(Bloomberg News) Emerging-market stocks are trading at levels 35 percent cheaper than their 15-year average as rising profits and falling interest rates from Brazil to Indonesia buoy investor confidence.
While the MSCI Emerging Markets Index's 9.7 percent gain from this year's low on Oct. 4 lifted its price-earnings ratio to 10.3 from 9.7, the gauge is still trading below its mean since 1996, according to data compiled by Bloomberg. The measure jumped an average 35 percent after developing-nation policy makers began cutting interest rates in 2003, 2005 and 2008.
Investors pulled $26 billion from emerging-market mutual funds in the first nine months and the stock indexes sank about twice as much as advanced nations after Indonesia, Poland and Brazil raised interest rates. Now borrowing costs are coming down as policy makers seek to spur expansions at a time when export growth and inflation are slowing. The MSCI index may rise 30 percent in a year as record earnings outweigh Europe's debt crisis, more than 17,000 forecasts compiled by Bloomberg show.
"You still have great relative growth advantages for a lot of the underlying economies and very cheap stocks," David Donabedian, who oversees about $17 billion as chief investment officer at Atlantic Trust, said in a Bloomberg Television interview. "We'll begin to see better performance out of the emerging markets over the next three or four months and the reason is we're going to see some positive policy changes."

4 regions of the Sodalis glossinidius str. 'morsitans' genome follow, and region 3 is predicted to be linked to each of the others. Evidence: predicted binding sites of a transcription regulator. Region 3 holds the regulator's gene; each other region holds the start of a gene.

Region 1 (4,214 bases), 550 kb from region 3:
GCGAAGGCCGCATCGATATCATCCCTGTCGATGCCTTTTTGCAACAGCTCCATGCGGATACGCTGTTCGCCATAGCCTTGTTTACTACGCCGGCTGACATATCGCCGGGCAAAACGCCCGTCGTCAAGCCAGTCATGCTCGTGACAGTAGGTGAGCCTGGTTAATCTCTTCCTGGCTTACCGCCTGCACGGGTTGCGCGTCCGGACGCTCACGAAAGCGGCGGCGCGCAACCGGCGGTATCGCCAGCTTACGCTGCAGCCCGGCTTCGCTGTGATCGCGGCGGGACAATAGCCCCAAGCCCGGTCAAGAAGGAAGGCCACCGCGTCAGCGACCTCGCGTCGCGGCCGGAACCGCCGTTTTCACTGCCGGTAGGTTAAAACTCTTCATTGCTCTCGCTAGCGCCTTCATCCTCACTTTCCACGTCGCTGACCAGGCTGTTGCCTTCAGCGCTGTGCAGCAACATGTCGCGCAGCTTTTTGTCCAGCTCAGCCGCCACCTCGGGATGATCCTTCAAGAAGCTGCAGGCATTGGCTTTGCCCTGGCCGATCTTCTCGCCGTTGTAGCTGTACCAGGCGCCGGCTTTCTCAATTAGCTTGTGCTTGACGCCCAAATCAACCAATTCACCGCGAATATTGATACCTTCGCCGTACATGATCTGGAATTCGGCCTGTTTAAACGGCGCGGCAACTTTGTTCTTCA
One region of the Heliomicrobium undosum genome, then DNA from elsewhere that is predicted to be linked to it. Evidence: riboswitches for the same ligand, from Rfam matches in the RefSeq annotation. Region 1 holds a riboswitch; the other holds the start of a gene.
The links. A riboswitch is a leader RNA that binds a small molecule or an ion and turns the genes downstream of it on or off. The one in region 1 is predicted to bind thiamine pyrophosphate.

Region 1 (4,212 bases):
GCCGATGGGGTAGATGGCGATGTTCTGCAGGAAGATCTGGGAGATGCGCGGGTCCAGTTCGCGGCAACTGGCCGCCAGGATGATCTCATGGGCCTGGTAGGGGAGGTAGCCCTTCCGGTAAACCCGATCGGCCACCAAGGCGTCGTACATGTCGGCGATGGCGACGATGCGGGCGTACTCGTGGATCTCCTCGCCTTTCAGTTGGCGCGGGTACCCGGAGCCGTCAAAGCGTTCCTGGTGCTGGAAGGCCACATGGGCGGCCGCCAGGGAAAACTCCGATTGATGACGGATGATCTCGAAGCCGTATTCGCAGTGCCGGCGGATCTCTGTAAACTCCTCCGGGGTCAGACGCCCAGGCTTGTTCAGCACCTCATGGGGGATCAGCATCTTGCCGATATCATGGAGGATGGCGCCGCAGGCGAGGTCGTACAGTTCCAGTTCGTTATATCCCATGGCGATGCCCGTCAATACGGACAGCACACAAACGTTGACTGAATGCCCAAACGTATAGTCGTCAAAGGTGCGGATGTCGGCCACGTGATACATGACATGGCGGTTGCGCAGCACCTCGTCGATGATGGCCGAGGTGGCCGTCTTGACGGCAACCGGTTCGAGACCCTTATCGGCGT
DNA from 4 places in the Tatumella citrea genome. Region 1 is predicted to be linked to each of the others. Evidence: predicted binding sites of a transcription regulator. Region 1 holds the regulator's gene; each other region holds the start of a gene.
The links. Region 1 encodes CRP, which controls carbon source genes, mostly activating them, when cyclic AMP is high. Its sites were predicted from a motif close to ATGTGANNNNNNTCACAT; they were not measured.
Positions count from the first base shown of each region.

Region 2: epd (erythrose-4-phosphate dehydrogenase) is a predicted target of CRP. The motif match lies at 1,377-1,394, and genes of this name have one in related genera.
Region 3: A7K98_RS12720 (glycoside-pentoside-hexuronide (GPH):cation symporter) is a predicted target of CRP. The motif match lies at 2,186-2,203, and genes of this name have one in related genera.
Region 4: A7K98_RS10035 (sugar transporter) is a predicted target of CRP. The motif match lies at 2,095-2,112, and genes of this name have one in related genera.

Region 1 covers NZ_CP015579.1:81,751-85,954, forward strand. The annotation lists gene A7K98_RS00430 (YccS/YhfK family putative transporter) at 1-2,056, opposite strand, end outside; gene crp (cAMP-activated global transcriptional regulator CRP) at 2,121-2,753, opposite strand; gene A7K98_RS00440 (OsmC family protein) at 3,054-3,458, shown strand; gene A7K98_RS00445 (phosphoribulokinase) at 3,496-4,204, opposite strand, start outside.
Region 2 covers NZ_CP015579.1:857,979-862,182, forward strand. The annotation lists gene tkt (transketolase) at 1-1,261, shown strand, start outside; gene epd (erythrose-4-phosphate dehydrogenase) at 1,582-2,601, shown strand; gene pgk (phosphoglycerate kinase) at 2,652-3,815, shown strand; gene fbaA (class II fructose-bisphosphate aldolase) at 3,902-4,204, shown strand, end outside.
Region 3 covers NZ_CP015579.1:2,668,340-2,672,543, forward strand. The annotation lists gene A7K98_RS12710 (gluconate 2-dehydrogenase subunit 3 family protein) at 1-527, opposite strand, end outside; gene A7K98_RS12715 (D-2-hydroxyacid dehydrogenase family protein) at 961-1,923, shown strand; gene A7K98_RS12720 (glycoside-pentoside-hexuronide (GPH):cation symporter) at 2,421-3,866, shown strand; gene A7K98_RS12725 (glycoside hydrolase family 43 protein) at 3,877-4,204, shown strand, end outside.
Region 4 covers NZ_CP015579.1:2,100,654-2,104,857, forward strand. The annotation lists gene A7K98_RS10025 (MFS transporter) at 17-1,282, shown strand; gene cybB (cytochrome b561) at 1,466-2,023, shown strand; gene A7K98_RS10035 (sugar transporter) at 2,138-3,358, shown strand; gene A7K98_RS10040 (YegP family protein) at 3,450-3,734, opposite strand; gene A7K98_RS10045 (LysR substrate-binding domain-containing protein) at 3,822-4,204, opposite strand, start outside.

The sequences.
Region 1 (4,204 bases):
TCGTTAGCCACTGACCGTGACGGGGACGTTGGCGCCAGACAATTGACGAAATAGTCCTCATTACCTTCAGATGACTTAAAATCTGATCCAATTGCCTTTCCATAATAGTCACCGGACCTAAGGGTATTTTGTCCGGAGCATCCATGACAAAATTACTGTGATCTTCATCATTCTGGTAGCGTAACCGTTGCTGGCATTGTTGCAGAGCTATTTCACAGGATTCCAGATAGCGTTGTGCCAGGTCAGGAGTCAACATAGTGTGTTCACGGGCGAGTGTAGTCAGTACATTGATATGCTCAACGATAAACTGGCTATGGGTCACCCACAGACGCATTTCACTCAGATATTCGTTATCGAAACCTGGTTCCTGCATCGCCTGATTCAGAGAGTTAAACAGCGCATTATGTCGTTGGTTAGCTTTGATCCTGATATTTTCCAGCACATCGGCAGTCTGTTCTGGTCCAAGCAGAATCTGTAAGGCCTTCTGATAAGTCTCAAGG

Federated Investors Inc., which oversees about $352 billion, has been buying developing-nation equities in the last few weeks, Philip Orlando, the firm's chief equity market strategist in New York, said on Nov. 10. Shanthi Nair, a global strategist at Nomura International Plc in London, lifted her recommendation on emerging stocks to "overweight" from "underweight" on Nov. 6. Goldman Sachs Group Inc. advised clients the same day to bet Chinese shares will rally.
Energy and raw-materials companies have led gains in the MSCI emerging-market index from this year's low as Rio de Janeiro-based Petroleo Brasileiro SA, Brazil's state-owned oil producer, and Hong Kong-listed Zijin Mining Group Co., China's biggest gold producer by market value, rose more than 15 percent.
Petrobras was valued at 0.6 times net assets in September, the lowest level since 1999, according to data compiled by Bloomberg. Zijin, located in Fujian province, fell to 1.5 times net assets, the lowest since October 2008, the data show.
The MSCI emerging-market index is down 21 percent this year, compared with a 12 percent drop in the MSCI World Index of advanced-country shares. The Hang Seng China Enterprises Index has lost 24 percent, the BSE India Sensitive Index sank 21 percent, Brazil's Bovespa declined 19 percent and Russia's Micex slid 18 percent.
Central banks in seven of the 10 biggest emerging economies increased borrowing costs in the first half to slow inflation as a rally in commodities pushed the S&P GSCI Spot Index to an almost three-year high in April. The index of raw-materials has since dropped 16 percent as the global economic expansion cooled, reducing inflation from 2011 peaks in every major emerging economy except Turkey and South Africa.
Brazil has cut its benchmark Selic interest rate by 1 percentage point since August to 11.5 percent and Indonesia unexpectedly lowered its reference rate by half a percentage point to 6 percent on Nov. 10. While Poland and Mexico left borrowing costs unchanged at their latest policy meetings, interest-rate futures show that traders are betting on reductions in the next 12 months. Traders in India are also wagering on lower rates even after the central bank increased borrowing costs on Oct. 25.